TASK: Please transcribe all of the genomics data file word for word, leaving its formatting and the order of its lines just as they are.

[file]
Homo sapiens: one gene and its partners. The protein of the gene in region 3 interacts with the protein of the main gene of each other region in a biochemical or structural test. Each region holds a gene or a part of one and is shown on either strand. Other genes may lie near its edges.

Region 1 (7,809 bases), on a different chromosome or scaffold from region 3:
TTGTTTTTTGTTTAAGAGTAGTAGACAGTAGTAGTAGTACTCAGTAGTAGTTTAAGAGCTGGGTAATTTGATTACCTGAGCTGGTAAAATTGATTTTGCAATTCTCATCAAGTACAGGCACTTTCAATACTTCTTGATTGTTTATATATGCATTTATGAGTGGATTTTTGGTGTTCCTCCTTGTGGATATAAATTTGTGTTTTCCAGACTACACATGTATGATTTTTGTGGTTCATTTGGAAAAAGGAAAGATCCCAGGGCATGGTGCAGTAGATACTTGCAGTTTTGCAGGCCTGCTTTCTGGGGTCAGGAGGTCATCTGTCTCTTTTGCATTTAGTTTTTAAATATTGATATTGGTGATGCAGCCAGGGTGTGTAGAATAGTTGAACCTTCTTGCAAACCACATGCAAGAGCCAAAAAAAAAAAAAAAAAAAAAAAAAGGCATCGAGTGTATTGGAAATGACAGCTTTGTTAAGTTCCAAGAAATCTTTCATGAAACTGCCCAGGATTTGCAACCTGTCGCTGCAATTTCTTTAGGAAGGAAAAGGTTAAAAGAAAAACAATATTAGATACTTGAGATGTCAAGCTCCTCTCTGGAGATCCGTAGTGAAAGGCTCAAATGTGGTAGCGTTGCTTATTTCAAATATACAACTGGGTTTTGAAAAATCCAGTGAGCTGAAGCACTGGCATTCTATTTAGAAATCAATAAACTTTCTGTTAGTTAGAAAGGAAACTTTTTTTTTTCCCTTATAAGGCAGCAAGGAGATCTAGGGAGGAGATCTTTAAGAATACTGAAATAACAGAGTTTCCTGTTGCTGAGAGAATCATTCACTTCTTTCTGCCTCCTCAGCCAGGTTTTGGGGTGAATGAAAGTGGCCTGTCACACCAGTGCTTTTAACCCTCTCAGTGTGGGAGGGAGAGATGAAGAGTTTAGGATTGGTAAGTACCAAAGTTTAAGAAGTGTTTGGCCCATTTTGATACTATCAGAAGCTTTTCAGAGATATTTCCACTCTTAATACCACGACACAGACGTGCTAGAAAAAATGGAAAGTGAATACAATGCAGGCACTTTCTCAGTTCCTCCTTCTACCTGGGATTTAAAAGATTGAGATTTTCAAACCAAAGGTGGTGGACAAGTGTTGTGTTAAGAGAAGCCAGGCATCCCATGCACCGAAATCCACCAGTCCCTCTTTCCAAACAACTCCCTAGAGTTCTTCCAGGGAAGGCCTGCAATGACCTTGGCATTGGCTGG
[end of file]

Homo sapiens: one gene and its partners. The protein of the gene in region 3 interacts with the protein of the main gene of each other region in a biochemical or structural test. Each region holds a gene or a part of one and is shown on either strand. Other genes may lie near its edges.

Region 1 (7,809 bases), on a different chromosome or scaffold from region 3:
TTGTTTTTTGTTTAAGAGTAGTAGACAGTAGTAGTAGTACTCAGTAGTAGTTTAAGAGCTGGGTAATTTGATTACCTGAGCTGGTAAAATTGATTTTGCAATTCTCATCAAGTACAGGCACTTTCAATACTTCTTGATTGTTTATATATGCATTTATGAGTGGATTTTTGGTGTTCCTCCTTGTGGATATAAATTTGTGTTTTCCAGACTACACATGTATGATTTTTGTGGTTCATTTGGAAAAAGGAAAGATCCCAGGGCATGGTGCAGTAGATACTTGCAGTTTTGCAGGCCTGCTTTCTGGGGTCAGGAGGTCATCTGTCTCTTTTGCATTTAGTTTTTAAATATTGATATTGGTGATGCAGCCAGGGTGTGTAGAATAGTTGAACCTTCTTGCAAACCACATGCAAGAGCCAAAAAAAAAAAAAAAAAAAAAAAAAGGCATCGAGTGTATTGGAAATGACAGCTTTGTTAAGTTCCAAGAAATCTTTCATGAAACTGCCCAGGATTTGCAACCTGTCGCTGCAATTTCTTTAGGAAGGAAAAGGTTAAAAGAAAAACAATATTAGATACTTGAGATGTCAAGCTCCTCTCTGGAGATCCGTAGTGAAAGGCTCAAATGTGGTAGCGTTGCTTATTTCAAATATACAACTGGGTTTTGAAAAATCCAGTGAGCTGAAGCACTGGCATTCTATTTAGAAATCAATAAACTTTCTGTTAGTTAGAAAGGAAACTTTTTTTTTTCCCTTATAAGGCAGCAAGGAGATCTAGGGAGGAGATCTTTAAGAATACTGAAATAACAGAGTTTCCTGTTGCTGAGAGAATCATTCACTTCTTTCTGCCTCCTCAGCCAGGTTTTGGGGTGAATGAAAGTGGCCTGTCACACCAGTGCTTTTAACCCTCTCAGTGTGGGAGGGAGAGATGAAGAGTTTAGGATTGGTAAGTACCAAAGTTTAAGAAGTGTTTGGCCCATTTTGATACTATCAGAAGCTTTTCAGAGATATTTCCACTCTTAATACCACGACACAGACGTGCTAGAAAAAATGGAAAGTGAATACAATGCAGGCACTTTCTCAGTTCCTCCTTCTACCTGGGATTTAAAAGATTGAGATTTTCAAACCAAAGGTGGTGGACAAGTGTTGTGTTAAGAGAAGCCAGGCATCCCATGCACCGAAATCCACCAGTCCCTCTTTCCAAACAACTCCCTAGAGTTCTTCCAGGGAAGGCCTGCAATGACCTTGGCATTGGCTGG